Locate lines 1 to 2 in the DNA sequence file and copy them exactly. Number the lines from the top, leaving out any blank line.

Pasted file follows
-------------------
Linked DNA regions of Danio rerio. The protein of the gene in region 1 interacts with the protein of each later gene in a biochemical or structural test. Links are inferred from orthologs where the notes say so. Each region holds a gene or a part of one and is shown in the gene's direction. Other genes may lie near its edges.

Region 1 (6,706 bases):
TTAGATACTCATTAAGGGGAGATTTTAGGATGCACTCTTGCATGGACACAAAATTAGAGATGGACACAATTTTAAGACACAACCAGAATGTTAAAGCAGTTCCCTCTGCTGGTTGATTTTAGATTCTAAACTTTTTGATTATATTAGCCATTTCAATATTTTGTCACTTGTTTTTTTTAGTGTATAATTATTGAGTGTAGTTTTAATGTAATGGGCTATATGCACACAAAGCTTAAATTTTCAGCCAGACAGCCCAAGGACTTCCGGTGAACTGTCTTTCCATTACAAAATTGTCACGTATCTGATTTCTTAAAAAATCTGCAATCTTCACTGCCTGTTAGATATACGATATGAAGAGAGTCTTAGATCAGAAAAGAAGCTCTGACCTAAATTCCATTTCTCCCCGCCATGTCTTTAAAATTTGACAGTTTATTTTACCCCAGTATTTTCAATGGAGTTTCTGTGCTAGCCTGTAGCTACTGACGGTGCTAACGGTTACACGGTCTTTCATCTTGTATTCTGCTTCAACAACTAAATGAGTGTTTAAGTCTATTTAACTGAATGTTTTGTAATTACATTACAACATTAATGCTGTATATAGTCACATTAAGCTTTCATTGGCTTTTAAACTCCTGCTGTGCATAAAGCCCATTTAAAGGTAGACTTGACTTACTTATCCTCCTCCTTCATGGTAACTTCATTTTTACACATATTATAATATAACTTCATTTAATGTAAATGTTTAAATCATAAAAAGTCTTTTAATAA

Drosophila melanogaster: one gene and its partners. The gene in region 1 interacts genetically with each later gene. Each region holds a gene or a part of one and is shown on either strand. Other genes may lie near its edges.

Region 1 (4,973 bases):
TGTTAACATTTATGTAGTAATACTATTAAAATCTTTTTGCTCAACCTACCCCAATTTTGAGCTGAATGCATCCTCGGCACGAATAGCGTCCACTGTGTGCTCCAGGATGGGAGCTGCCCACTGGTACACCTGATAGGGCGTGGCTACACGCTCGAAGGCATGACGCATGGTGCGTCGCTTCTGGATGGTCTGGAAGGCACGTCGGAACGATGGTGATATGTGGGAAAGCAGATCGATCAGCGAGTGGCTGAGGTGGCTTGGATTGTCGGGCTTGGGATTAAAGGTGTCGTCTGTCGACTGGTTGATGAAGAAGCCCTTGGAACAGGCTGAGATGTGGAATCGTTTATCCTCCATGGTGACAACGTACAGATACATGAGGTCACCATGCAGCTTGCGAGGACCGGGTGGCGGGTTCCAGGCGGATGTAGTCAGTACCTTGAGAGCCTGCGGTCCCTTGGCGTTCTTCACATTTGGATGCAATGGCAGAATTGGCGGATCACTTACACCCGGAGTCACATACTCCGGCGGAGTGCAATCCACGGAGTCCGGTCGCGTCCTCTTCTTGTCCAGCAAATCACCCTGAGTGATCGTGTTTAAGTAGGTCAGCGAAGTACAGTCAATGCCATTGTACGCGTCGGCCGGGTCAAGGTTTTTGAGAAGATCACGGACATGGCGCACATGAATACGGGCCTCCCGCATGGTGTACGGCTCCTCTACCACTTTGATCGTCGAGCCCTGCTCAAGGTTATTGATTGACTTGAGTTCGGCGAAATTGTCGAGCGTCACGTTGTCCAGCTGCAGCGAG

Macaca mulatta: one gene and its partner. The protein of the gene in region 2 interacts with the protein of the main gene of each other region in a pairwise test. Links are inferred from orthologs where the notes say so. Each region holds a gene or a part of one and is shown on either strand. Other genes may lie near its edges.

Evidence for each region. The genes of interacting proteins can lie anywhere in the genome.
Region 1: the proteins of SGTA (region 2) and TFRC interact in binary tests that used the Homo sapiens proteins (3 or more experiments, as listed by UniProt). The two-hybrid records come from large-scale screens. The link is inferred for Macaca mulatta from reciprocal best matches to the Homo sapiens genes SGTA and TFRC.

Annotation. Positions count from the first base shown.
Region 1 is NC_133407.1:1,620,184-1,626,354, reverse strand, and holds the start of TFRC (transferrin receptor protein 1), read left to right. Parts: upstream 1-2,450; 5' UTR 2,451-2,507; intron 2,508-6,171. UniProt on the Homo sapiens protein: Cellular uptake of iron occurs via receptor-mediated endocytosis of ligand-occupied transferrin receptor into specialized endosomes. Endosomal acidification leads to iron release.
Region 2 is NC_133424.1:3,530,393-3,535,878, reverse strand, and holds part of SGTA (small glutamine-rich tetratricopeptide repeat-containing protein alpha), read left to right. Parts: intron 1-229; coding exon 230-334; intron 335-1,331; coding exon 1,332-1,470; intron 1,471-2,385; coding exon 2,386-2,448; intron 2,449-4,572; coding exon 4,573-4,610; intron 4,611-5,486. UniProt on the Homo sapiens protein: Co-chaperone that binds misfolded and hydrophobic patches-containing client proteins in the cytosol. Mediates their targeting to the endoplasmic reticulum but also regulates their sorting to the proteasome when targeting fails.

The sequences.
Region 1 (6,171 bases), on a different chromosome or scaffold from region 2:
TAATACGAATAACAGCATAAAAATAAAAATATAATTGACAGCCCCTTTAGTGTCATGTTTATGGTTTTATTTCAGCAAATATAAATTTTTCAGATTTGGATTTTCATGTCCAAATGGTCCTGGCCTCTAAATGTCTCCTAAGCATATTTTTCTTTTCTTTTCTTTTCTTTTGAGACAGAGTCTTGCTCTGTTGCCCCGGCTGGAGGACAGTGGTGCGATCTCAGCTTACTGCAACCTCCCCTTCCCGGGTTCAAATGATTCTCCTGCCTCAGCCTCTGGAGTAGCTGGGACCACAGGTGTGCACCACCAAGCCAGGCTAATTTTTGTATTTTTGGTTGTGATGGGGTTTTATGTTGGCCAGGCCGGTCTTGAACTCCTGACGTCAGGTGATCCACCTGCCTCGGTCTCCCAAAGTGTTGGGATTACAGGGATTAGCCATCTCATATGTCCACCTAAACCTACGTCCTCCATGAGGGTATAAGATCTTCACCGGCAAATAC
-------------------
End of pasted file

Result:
Linked DNA regions of Danio rerio. The protein of the gene in region 1 interacts with the protein of each later gene in a biochemical or structural test. Links are inferred from orthologs where the notes say so. Each region holds a gene or a part of one and is shown in the gene's direction. Other genes may lie near its edges.

Region 1 (6,706 bases):